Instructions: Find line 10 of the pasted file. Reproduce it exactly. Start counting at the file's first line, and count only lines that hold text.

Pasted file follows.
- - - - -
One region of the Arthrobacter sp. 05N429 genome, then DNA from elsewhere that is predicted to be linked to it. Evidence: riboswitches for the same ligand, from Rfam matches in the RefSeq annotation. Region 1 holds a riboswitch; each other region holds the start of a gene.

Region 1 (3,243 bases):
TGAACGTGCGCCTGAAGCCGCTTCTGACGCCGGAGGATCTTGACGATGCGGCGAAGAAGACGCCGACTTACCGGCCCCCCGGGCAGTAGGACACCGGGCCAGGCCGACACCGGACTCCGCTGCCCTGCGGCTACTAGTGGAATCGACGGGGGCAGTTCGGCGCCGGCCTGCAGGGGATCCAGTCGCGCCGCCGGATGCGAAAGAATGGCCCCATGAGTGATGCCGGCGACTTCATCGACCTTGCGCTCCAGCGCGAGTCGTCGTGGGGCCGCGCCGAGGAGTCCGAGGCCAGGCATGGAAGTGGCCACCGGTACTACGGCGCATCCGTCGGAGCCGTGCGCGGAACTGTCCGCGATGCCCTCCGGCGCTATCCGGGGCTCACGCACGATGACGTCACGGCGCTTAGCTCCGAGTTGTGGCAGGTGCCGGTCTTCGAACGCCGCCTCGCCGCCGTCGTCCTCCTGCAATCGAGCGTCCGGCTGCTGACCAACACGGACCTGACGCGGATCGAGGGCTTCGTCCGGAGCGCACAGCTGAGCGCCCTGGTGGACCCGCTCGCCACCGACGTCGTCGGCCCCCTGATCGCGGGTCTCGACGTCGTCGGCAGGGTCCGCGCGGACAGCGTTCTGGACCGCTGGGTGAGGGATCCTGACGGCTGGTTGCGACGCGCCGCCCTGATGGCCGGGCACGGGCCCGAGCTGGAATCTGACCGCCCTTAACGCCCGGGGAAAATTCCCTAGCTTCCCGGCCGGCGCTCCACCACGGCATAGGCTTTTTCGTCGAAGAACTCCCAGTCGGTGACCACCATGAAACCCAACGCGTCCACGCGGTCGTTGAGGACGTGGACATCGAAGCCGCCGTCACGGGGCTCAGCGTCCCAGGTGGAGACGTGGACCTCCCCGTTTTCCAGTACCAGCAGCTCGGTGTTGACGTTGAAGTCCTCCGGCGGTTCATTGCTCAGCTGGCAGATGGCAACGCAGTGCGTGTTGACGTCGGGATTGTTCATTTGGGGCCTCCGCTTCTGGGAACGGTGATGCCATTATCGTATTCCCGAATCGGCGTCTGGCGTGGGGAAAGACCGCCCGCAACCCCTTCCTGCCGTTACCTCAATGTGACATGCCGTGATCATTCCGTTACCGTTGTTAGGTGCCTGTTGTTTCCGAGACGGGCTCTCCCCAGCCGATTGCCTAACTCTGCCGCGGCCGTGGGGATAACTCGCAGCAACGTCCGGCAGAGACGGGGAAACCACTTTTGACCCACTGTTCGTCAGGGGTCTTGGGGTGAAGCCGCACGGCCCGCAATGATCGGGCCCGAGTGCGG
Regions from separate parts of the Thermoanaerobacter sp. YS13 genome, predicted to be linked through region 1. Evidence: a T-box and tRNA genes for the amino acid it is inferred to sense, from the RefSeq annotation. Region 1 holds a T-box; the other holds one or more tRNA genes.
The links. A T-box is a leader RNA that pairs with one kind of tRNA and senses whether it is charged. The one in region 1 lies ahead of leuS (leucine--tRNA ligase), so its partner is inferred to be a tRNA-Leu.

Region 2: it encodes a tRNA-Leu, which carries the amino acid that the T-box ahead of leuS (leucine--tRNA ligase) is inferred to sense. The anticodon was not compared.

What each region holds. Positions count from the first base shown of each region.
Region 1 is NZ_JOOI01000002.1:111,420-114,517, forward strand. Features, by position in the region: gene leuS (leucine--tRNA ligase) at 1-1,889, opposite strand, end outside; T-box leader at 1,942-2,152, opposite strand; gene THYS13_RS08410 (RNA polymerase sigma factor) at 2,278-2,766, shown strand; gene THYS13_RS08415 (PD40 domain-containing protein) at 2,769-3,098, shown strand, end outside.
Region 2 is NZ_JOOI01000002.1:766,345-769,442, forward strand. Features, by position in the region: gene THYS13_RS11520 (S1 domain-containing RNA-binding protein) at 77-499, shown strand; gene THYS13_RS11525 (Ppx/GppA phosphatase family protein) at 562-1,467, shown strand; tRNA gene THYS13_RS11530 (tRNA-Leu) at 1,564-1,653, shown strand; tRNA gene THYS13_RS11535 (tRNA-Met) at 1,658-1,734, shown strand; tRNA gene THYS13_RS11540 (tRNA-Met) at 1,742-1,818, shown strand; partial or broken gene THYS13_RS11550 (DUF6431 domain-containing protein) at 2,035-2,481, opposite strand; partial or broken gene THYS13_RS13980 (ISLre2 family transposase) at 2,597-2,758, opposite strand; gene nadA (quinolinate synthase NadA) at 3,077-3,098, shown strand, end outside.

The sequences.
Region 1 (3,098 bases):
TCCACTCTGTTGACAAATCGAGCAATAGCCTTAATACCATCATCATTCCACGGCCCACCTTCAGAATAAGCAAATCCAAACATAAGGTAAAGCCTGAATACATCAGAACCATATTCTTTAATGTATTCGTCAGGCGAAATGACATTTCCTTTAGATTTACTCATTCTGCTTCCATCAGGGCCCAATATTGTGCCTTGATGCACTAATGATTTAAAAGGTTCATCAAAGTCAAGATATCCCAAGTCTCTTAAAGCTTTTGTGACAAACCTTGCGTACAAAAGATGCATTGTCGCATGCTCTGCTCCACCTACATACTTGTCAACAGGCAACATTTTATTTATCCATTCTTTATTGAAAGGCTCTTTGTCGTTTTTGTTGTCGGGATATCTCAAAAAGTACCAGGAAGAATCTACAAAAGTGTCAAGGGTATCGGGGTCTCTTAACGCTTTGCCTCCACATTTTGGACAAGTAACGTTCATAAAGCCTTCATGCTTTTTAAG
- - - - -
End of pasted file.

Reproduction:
The sequences.